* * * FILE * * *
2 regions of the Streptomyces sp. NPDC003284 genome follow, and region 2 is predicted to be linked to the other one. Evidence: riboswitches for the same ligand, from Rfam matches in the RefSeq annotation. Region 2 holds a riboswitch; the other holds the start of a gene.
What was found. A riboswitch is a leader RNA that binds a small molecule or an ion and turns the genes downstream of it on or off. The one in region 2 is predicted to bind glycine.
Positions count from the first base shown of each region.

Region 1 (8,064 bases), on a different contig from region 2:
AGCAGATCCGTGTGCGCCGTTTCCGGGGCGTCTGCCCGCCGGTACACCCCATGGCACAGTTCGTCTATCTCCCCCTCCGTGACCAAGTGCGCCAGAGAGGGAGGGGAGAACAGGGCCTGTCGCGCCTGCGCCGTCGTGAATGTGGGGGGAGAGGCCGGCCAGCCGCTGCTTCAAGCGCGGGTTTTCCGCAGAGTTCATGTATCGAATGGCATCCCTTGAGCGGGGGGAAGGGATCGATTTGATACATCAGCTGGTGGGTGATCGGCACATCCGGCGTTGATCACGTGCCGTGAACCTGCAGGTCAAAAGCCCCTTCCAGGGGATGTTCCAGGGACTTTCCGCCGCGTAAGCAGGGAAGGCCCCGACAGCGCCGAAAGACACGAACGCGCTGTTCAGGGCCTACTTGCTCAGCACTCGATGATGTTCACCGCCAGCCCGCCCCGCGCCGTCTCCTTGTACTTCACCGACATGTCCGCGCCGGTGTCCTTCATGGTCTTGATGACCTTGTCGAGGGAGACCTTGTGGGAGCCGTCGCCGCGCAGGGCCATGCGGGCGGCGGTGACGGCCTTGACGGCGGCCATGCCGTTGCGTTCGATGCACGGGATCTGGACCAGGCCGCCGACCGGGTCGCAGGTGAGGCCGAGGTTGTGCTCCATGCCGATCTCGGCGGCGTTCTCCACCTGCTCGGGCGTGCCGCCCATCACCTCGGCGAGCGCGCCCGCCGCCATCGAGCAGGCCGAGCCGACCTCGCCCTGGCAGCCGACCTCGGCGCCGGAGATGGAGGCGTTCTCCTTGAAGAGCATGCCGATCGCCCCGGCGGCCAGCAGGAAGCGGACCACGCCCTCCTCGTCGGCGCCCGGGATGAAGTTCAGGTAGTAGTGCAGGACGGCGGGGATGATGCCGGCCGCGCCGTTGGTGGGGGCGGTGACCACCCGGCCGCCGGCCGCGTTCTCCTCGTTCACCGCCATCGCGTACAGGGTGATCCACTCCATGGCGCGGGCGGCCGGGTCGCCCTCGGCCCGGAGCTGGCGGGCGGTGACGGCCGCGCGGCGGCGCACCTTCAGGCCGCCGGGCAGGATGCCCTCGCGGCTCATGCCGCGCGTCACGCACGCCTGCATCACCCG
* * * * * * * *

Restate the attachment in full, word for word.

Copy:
2 regions of the Streptomyces sp. NPDC003284 genome follow, and region 2 is predicted to be linked to the other one. Evidence: riboswitches for the same ligand, from Rfam matches in the RefSeq annotation. Region 2 holds a riboswitch; the other holds the start of a gene.
What was found. A riboswitch is a leader RNA that binds a small molecule or an ion and turns the genes downstream of it on or off. The one in region 2 is predicted to bind glycine.
Positions count from the first base shown of each region.

Region 1 (8,064 bases), on a different contig from region 2:
AGCAGATCCGTGTGCGCCGTTTCCGGGGCGTCTGCCCGCCGGTACACCCCATGGCACAGTTCGTCTATCTCCCCCTCCGTGACCAAGTGCGCCAGAGAGGGAGGGGAGAACAGGGCCTGTCGCGCCTGCGCCGTCGTGAATGTGGGGGGAGAGGCCGGCCAGCCGCTGCTTCAAGCGCGGGTTTTCCGCAGAGTTCATGTATCGAATGGCATCCCTTGAGCGGGGGGAAGGGATCGATTTGATACATCAGCTGGTGGGTGATCGGCACATCCGGCGTTGATCACGTGCCGTGAACCTGCAGGTCAAAAGCCCCTTCCAGGGGATGTTCCAGGGACTTTCCGCCGCGTAAGCAGGGAAGGCCCCGACAGCGCCGAAAGACACGAACGCGCTGTTCAGGGCCTACTTGCTCAGCACTCGATGATGTTCACCGCCAGCCCGCCCCGCGCCGTCTCCTTGTACTTCACCGACATGTCCGCGCCGGTGTCCTTCATGGTCTTGATGACCTTGTCGAGGGAGACCTTGTGGGAGCCGTCGCCGCGCAGGGCCATGCGGGCGGCGGTGACGGCCTTGACGGCGGCCATGCCGTTGCGTTCGATGCACGGGATCTGGACCAGGCCGCCGACCGGGTCGCAGGTGAGGCCGAGGTTGTGCTCCATGCCGATCTCGGCGGCGTTCTCCACCTGCTCGGGCGTGCCGCCCATCACCTCGGCGAGCGCGCCCGCCGCCATCGAGCAGGCCGAGCCGACCTCGCCCTGGCAGCCGACCTCGGCGCCGGAGATGGAGGCGTTCTCCTTGAAGAGCATGCCGATCGCCCCGGCGGCCAGCAGGAAGCGGACCACGCCCTCCTCGTCGGCGCCCGGGATGAAGTTCAGGTAGTAGTGCAGGACGGCGGGGATGATGCCGGCCGCGCCGTTGGTGGGGGCGGTGACCACCCGGCCGCCGGCCGCGTTCTCCTCGTTCACCGCCATCGCGTACAGGGTGATCCACTCCATGGCGCGGGCGGCCGGGTCGCCCTCGGCCCGGAGCTGGCGGGCGGTGACGGCCGCGCGGCGGCGCACCTTCAGGCCGCCGGGCAGGATGCCCTCGCGGCTCATGCCGCGCGTCACGCACGCCTGCATCACCCG